As discussed here, the US Supreme Court last term surprised many by deciding that the "plain meaning" of a bankruptcy statute must be filtered through a prism that, "in the main, secure[s] equal distribution among creditors [and] take[s] into account, as well, the complementary principle that preferential treatment of a class of creditors is in order only when clearly authorized by Congress."

Yesterday, as summarized in this post by Scott Riddle at the Georgia Bankruptcy Blog, the US Supreme Court ruled that provisions of the Bankruptcy Code that seemingly provide a debtor with an absolute right to do something (i.e., convert its case from chapter 7 to chapter 13) should be filtered through a lens that screens for the absence of "bad faith."  Marrama v. Citizens Bank of Massachusetts, No. 05-996 (2/21/07) (pdf/WL) (previewed here).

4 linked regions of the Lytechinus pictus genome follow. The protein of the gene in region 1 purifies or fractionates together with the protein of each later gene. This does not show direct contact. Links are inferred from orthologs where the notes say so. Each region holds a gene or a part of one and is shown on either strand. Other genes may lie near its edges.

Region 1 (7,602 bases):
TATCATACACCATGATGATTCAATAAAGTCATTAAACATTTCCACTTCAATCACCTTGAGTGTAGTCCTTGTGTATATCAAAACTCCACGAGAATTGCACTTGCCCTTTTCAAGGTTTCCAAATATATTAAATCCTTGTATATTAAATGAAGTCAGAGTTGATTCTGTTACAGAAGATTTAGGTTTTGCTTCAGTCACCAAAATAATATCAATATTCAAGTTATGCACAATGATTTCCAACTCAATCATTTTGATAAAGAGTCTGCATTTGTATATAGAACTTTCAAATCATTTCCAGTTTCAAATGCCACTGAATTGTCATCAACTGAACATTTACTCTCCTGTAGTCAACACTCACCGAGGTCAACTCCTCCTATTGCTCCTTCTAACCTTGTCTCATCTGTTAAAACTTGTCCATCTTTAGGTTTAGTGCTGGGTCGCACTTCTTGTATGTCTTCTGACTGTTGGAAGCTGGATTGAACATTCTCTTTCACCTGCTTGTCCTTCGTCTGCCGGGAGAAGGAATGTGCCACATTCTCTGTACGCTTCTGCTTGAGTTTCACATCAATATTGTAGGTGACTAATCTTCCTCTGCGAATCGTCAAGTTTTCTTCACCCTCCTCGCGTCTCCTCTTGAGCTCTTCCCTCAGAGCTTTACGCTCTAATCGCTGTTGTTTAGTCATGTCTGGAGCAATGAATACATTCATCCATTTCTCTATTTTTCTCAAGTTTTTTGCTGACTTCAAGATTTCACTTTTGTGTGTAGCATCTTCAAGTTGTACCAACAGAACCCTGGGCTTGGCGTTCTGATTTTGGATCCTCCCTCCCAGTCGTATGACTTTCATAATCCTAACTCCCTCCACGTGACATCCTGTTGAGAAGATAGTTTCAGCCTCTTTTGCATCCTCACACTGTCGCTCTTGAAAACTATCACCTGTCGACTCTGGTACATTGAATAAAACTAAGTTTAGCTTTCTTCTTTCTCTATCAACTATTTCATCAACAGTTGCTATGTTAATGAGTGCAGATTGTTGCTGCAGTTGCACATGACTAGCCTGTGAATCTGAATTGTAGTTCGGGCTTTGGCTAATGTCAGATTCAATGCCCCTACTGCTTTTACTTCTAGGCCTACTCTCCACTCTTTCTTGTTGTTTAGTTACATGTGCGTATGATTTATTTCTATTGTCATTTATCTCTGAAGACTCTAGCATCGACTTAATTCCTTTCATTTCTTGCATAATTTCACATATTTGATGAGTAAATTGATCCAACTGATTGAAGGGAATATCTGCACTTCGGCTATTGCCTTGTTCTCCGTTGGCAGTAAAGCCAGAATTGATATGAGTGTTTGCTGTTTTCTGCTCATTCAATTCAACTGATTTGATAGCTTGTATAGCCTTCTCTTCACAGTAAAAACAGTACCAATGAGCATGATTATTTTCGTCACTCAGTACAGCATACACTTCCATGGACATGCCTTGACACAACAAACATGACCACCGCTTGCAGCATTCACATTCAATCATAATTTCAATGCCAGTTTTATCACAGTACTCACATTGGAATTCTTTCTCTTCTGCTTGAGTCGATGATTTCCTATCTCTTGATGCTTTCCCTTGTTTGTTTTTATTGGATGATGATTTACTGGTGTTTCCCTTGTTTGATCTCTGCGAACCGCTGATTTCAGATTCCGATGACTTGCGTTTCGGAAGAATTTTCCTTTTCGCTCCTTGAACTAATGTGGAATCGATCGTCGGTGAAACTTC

The decision isn’t surprising given bankruptcy’s equitable roots and the lack of sympathy one can muster for a "bad faith" debtor like Marrama.  More on the case later, as today I’m delivering the following two presentations for this scheduled event at the Licensing Executive Society Winter 2007 Meeting in San Francisco, and thus have neither the time nor the background briefs and transcripts at hand to provide much more insight into the case:

  • IP Licensing & BankruptcyAn Issue Spotting Checklist for Analyzing Questions Regarding Assumption, Rejection, and/or Assignment of IP Licenses in Bankruptcy

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Those wanting an insightful and controversial early look at the case, be sure to check out Professor Todd Zywicki’s lengthy post at the Volokh Conspiracy.

2/27/07 UpdateHere’s my follow up post on the Marrama decision, entitled 5-4 US Supreme Court Majority Extends a Bankruptcy Court’s Power to Curtail a "Bad Faith" Debtor’s Seemingly Absolute Rights Under the Code.

© Steve Jakubowski 2007